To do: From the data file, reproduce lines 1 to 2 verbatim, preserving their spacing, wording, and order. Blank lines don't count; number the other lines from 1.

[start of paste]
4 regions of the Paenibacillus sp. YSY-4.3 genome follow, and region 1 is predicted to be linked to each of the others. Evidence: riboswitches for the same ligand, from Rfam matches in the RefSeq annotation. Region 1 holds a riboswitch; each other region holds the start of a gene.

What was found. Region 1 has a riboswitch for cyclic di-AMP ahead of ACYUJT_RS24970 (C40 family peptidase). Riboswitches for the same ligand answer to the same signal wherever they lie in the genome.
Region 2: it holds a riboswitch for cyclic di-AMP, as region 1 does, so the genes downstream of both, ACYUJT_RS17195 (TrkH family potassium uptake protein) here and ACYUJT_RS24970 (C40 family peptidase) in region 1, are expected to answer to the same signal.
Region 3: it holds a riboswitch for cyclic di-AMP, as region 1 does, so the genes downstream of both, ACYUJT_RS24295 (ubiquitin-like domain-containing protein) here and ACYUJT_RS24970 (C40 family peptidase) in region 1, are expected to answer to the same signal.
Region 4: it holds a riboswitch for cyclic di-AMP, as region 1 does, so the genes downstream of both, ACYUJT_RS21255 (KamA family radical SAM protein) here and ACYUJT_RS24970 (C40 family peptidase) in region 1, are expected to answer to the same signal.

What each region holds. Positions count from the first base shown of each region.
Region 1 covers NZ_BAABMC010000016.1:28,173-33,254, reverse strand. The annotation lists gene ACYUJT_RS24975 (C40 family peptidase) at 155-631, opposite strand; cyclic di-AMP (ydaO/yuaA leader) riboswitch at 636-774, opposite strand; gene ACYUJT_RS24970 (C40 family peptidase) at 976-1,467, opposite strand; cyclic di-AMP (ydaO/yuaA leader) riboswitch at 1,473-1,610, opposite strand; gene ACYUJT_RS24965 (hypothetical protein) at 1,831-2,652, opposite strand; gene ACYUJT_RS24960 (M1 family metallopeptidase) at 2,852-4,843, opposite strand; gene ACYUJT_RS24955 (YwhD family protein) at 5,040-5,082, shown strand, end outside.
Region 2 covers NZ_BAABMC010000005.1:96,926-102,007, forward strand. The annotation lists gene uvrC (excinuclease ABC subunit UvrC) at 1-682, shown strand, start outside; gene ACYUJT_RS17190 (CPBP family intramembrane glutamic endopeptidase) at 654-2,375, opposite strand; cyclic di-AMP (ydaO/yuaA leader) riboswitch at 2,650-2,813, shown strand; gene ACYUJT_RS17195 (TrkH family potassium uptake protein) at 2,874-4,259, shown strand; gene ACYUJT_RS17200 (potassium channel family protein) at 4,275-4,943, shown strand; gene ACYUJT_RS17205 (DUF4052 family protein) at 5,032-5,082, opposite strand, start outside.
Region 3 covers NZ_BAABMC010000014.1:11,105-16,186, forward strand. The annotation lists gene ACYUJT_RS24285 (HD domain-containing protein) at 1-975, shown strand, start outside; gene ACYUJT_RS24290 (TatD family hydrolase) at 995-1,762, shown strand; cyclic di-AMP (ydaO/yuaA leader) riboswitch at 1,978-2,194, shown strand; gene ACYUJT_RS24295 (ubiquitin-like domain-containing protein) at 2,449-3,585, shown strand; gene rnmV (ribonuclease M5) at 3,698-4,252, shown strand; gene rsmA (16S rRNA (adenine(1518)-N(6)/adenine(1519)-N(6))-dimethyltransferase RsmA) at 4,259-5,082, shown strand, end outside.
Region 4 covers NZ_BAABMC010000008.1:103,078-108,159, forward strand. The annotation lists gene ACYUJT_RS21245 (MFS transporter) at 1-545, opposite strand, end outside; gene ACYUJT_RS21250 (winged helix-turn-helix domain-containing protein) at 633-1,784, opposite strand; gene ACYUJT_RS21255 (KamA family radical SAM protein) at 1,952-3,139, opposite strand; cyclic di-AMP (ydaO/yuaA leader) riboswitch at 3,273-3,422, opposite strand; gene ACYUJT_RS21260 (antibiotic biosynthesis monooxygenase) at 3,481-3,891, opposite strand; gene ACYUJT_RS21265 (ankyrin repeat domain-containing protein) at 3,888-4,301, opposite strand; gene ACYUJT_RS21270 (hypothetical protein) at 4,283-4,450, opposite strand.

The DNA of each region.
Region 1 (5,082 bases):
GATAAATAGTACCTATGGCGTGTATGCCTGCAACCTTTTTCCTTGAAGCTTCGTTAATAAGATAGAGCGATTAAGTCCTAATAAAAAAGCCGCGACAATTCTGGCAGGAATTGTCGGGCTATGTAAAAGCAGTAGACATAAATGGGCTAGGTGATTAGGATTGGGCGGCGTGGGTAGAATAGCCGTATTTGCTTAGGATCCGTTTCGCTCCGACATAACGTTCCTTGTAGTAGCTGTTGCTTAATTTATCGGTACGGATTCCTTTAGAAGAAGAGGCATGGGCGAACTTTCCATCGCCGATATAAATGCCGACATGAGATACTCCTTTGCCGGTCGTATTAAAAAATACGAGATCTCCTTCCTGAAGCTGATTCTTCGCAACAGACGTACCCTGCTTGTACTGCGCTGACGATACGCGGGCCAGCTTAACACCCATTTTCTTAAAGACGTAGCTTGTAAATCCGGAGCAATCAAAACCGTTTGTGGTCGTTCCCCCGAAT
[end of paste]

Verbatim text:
4 regions of the Paenibacillus sp. YSY-4.3 genome follow, and region 1 is predicted to be linked to each of the others. Evidence: riboswitches for the same ligand, from Rfam matches in the RefSeq annotation. Region 1 holds a riboswitch; each other region holds the start of a gene.

What was found. Region 1 has a riboswitch for cyclic di-AMP ahead of ACYUJT_RS24970 (C40 family peptidase). Riboswitches for the same ligand answer to the same signal wherever they lie in the genome.